The Massachusetts Senate recently passed a series of amendments in a supplemental budget aimed at shoring up the state's finances for the rest of the fiscal year. That included an amendment filed by Cape Sen. Julian Cyr (D-Truro) to provide a more consistent source of funding for police departments to provide officer training.
WCAI’s Kathryn Eident talked with Cyr to learn more.
Cyr: Currently, there is no stable, consistent funding source to municipal police departments for training. And I think increasingly, we're asking our police officers to do more and more--and training is a really crucial thing for them.
For firefighters, the state has long had a mechanism where we provide stable funding for firefighter training through a surcharge on homeowner's insurance. But, we haven’t done the same thing for municipal police training. So, in the supplemental budget, I filed an amendment which was adopted unanimously that would include a on surcharge onto any and all rental cars in the Commonwealth. Those dollars would then go into a municipal police training fund. Actually, the Senate established in one in the criminal justice reform bill we passed from months ago.
Eident: How much money do you think that will generate if you're looking at rental car revenue?
Cyr: We're thinking it's upwards of 7 or 8 million dollars. There is a cap on it. So, if it exceeds 10 million, the those moneies will revert to the general fund. But, we estimate it's going to be a sizable chunk of money and it's going to be consistent set of money so the Municipal Police Training Committee and police chiefs across the state can really plan for training needs.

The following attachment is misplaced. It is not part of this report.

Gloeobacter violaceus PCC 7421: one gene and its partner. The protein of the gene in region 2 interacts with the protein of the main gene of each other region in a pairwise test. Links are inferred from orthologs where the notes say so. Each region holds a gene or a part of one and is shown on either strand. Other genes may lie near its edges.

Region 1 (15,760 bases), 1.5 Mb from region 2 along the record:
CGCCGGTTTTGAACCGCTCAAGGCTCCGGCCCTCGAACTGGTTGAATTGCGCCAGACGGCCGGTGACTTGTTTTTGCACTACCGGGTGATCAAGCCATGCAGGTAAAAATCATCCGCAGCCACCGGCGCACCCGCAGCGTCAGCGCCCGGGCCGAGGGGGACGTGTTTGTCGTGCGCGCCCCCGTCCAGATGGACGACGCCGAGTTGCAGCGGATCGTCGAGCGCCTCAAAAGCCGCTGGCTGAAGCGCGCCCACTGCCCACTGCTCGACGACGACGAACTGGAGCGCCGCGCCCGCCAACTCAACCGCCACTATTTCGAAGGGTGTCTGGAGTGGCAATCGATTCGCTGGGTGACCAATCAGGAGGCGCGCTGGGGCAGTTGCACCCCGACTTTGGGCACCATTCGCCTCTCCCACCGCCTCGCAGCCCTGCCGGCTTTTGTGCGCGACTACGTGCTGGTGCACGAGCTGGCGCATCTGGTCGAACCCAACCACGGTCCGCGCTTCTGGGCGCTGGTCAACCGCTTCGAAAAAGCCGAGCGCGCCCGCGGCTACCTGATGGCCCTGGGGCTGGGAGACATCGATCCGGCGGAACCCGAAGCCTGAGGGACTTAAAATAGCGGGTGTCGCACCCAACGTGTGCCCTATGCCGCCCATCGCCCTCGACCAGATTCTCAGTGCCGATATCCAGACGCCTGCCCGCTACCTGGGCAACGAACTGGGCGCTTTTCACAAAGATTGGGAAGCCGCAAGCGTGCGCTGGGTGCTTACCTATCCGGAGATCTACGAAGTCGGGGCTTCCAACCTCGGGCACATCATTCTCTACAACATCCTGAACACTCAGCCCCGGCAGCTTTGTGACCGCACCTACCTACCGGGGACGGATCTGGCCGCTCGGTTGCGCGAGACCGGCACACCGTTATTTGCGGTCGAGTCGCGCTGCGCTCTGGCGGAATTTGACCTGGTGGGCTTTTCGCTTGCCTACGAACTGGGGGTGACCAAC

This is going to mean that new recruits will be trained and that training will be paid for through the fund. And then a whole host of ongoing training-- everything from basic CPR , to bystander training, to looking at implicit bias and other issues and challenges.
Eident: Do you think there's more of an appetite for something like this in the wake of the fatal shooting of a police officer?
Cyr: I think that certainly, especially on the Cape, our minds are certainly going to: How do we best support law enforcement and first responders? But these are efforts that I think we've really owed it to police departments to and police chiefs to get done.
Eident: Where, or how are departments funding training right now--or are they not able to?
Cyr: Right now it's cobbled together through local police departments. There are appropriations that come from the state, but they vary. So it was nearly five million dollars in FY17, and in FY18 it dipped below that. So the money has been sort of inconsistent; it hasn't been stable.
For instance, a police chief will hire a recruit, and right now, they don't actually know where that training money is going to come from. Can they get them into the academy? Who's going to pay for that? Is that going to come out of their own budget? Do they have to go back to the town? Is there some support they can get from the state? So, this just really provides stability and sort of a consistent amount of money — and an increase in money —for meaningful police training.
Eident: State Senator Julian Cyr, thanks so much for talking about some of the work that you've been doing up on Beacon Hill. We really appreciate it.
Cyr: You're welcome. Take care, Kathryn.
*This interview transcript was lightly edited for grammar and punctuation.